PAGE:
While the U.S. is trying to control Moscow's increasing military presence in the Middle East, it also wants to discourage countries considering buying the S-400, including Qatar, Saudi Arabia and Iraq. In the case of China, these sanctions may boost ties between Beijing and Moscow as both countries perceive Trump's sanction decisions as bullying in the international arena.
The 4th Eastern Economic Forum (EEF) together with the Vostok war games are good indications of the close ties between China and Russia. The EEF's aim was to encourage foreign investors to work intensively with Russian companies amid U.S. sanctions, which Russian President Vladimir Putin sees as politically motivated and in noncompliance with the norms of the World Trade Organization (WTO). Moscow did achieve its goal with several agreements signed with China, including a loan deal of $1.7 billion between the state banks.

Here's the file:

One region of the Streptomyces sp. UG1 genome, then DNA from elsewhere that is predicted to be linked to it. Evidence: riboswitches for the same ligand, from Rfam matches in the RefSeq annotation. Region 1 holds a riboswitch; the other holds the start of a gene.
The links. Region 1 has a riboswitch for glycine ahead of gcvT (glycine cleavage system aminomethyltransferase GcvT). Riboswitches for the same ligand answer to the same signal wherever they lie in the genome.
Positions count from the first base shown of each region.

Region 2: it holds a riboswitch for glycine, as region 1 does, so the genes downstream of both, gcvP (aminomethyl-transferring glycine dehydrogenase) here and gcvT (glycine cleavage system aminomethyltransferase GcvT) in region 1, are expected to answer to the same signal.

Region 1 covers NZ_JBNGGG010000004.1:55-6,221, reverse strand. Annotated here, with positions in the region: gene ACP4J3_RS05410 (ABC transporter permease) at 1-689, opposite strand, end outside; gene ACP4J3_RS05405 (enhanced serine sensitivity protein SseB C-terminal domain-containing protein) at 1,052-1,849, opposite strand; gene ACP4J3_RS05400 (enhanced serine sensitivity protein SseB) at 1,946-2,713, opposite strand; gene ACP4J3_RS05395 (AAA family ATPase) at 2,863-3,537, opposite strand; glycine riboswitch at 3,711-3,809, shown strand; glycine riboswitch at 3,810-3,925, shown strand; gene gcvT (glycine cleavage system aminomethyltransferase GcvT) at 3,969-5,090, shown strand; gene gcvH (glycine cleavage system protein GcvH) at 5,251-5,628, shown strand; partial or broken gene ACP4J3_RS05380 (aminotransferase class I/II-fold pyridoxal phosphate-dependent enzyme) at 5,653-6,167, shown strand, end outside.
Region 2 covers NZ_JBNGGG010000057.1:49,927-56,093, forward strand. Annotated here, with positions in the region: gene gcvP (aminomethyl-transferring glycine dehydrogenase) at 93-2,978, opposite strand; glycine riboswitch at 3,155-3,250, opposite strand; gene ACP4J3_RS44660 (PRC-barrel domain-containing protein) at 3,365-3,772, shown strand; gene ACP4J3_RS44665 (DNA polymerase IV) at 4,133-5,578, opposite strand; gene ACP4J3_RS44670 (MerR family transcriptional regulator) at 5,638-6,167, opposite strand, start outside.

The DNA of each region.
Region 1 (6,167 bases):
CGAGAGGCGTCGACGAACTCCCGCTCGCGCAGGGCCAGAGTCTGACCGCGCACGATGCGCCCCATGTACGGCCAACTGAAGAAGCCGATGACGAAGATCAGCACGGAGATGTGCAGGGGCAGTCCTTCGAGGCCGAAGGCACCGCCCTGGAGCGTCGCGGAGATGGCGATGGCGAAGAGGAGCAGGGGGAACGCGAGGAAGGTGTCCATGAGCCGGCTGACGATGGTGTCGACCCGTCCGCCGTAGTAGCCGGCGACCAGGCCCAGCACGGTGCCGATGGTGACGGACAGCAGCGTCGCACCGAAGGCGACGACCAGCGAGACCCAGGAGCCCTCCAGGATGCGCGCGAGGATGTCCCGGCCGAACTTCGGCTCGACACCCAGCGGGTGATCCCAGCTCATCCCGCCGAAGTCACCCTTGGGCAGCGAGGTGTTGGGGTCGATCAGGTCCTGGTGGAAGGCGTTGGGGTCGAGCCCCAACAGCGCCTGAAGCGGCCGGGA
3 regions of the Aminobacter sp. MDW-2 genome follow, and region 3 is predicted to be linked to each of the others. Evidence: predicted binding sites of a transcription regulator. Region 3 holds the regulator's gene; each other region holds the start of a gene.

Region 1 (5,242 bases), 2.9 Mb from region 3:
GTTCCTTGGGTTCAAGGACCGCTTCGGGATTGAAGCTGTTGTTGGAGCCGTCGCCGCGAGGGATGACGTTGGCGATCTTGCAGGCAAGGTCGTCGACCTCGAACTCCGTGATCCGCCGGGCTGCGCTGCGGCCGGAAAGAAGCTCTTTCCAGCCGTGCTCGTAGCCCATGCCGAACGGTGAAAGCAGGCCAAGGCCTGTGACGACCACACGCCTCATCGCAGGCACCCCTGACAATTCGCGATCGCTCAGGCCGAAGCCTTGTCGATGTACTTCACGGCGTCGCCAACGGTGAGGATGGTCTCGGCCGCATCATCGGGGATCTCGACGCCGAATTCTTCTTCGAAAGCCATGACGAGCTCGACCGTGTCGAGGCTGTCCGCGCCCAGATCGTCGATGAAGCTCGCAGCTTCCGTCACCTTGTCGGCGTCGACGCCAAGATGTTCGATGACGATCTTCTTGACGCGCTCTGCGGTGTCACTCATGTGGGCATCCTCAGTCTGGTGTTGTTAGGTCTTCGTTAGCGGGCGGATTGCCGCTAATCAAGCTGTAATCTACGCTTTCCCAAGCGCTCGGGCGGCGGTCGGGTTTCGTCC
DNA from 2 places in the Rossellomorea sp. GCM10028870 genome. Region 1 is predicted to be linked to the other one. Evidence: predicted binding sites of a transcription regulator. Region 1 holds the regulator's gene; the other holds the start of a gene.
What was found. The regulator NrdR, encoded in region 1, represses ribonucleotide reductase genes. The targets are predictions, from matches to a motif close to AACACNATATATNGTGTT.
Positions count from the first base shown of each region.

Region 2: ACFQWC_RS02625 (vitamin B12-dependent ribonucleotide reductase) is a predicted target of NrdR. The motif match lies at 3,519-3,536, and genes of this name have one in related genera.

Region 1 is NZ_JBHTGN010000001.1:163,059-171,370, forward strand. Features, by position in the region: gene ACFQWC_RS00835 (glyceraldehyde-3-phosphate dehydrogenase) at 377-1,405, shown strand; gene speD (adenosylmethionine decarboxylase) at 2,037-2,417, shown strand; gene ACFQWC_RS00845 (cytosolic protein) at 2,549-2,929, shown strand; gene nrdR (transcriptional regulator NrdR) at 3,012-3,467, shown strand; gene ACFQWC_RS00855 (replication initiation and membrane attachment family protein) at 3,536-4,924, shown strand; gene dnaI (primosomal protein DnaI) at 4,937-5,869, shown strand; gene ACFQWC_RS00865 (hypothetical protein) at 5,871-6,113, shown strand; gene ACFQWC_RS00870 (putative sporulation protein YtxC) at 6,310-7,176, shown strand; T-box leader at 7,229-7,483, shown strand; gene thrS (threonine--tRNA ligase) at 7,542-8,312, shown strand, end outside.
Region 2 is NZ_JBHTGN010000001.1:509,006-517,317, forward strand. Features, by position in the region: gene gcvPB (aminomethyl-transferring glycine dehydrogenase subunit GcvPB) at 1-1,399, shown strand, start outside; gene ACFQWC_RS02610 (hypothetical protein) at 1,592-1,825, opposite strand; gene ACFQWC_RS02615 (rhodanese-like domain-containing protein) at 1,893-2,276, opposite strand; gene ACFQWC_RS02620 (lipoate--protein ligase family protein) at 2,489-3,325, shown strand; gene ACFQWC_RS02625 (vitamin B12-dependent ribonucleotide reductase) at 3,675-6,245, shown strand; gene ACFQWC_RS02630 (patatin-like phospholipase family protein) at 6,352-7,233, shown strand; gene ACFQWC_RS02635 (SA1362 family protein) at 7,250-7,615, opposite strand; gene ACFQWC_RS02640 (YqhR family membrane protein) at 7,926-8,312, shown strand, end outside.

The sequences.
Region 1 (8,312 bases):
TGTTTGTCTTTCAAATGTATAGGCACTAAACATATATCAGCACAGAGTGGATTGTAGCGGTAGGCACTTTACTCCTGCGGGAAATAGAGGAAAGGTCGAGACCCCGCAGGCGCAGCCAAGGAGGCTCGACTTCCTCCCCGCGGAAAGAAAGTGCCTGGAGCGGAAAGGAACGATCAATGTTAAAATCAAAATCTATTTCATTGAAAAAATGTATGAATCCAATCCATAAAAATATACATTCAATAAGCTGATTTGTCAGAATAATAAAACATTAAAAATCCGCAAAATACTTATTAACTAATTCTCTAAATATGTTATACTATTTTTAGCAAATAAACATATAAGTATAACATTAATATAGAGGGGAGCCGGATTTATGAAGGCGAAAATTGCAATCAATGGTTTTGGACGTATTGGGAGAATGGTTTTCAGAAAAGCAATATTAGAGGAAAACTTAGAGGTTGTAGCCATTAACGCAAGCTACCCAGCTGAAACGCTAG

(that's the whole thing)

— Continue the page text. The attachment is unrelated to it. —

As Vostok became a demonstration of Russia's combat capabilities, Chinese participation in both events can be interpreted as a declaration of its willingness to strengthen its relations with Moscow. Economic, military and political relations between Beijing and Moscow are intensifying as China wants to advance its military technology and needs Russian expertise, while Russia desperately needs Chinese loans.